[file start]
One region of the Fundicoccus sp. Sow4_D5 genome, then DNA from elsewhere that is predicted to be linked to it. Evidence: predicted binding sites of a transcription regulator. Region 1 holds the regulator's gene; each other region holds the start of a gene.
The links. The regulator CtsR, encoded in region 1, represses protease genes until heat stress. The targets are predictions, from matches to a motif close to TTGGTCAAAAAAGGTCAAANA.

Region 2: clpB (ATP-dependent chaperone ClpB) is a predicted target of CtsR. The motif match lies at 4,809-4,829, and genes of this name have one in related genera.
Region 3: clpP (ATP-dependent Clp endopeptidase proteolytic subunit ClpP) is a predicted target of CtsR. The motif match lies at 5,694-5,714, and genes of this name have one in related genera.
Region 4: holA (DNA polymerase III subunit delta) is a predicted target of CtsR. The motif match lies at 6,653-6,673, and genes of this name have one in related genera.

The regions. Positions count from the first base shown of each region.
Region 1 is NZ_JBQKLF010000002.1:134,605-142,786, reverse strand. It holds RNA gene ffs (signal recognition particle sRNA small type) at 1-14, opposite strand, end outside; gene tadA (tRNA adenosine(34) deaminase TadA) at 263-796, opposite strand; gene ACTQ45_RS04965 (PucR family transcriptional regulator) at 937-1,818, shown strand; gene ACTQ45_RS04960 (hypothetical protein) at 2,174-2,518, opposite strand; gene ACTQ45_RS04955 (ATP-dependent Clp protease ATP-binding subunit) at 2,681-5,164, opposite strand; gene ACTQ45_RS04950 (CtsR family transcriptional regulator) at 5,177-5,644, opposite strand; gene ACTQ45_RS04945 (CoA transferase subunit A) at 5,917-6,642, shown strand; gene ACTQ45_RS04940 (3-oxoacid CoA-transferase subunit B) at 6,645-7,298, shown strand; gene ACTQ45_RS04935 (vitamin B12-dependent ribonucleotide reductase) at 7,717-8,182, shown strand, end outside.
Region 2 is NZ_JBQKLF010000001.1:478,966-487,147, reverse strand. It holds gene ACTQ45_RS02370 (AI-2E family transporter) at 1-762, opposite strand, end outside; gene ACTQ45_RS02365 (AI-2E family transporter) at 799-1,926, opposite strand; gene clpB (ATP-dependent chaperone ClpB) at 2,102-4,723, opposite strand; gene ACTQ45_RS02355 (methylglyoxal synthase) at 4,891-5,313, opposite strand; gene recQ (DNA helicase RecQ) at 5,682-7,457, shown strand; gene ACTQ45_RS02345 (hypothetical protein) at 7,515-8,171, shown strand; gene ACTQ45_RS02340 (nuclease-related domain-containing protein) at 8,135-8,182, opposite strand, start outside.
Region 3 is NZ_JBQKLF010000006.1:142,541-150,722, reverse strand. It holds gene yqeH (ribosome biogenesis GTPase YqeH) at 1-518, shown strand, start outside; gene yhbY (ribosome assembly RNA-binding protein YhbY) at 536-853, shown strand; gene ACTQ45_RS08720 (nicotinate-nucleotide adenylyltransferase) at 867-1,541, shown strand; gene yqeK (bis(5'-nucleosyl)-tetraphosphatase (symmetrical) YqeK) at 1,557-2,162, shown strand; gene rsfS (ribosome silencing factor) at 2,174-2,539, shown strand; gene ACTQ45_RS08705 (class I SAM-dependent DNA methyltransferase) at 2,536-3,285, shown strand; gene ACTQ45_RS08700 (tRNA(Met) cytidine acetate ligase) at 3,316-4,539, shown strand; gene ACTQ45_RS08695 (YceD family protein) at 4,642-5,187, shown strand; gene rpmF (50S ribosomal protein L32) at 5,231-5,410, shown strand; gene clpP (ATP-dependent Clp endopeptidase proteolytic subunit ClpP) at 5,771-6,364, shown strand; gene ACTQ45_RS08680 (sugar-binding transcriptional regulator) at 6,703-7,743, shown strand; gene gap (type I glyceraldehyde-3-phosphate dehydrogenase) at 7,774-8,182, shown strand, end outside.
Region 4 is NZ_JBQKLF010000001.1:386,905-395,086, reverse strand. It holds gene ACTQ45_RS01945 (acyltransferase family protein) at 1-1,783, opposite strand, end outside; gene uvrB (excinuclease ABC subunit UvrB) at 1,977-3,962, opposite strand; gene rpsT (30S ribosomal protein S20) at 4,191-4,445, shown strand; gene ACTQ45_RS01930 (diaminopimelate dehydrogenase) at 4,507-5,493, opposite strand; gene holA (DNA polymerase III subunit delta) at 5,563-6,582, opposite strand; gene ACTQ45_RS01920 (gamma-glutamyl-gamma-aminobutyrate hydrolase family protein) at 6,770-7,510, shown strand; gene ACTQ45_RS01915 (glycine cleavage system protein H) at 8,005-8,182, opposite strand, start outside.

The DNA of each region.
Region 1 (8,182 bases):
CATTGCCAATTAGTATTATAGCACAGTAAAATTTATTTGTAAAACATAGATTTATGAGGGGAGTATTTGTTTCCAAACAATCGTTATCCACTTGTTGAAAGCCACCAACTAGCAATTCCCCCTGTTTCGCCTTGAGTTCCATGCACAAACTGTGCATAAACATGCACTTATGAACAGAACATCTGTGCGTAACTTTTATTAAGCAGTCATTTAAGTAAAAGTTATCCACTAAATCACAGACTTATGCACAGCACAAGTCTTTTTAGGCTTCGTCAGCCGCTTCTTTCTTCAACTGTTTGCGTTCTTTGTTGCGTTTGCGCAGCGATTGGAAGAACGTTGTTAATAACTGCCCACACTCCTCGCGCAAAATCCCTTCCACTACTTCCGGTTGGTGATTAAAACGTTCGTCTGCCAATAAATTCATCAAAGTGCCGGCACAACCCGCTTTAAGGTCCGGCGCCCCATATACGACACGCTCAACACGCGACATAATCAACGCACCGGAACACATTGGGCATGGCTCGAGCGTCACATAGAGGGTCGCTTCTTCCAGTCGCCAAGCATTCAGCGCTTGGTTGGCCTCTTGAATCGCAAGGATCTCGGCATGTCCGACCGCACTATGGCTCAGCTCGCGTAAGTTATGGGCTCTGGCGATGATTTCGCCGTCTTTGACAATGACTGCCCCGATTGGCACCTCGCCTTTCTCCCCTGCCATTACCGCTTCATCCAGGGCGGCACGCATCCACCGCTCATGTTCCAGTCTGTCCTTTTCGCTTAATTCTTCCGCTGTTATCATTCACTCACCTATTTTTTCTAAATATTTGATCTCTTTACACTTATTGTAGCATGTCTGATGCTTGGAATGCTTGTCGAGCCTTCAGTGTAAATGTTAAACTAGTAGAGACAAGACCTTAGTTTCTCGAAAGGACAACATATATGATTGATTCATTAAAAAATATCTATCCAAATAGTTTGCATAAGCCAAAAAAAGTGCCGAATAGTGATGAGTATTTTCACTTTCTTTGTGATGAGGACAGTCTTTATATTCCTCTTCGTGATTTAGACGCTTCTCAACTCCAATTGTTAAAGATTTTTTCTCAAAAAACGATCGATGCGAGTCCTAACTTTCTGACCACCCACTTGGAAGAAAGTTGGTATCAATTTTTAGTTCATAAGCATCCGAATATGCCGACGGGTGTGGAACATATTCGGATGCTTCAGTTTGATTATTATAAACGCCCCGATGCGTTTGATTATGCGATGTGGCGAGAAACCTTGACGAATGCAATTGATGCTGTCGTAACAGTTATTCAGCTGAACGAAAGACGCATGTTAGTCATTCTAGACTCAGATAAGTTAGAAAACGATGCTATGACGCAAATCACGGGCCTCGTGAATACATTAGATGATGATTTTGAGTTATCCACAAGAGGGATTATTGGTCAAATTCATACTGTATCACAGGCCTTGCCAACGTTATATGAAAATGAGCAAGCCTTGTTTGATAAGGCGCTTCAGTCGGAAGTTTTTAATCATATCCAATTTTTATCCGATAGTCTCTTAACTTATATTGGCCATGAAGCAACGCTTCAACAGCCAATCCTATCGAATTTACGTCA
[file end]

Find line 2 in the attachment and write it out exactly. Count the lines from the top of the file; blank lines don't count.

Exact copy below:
The links. The regulator CtsR, encoded in region 1, represses protease genes until heat stress. The targets are predictions, from matches to a motif close to TTGGTCAAAAAAGGTCAAANA.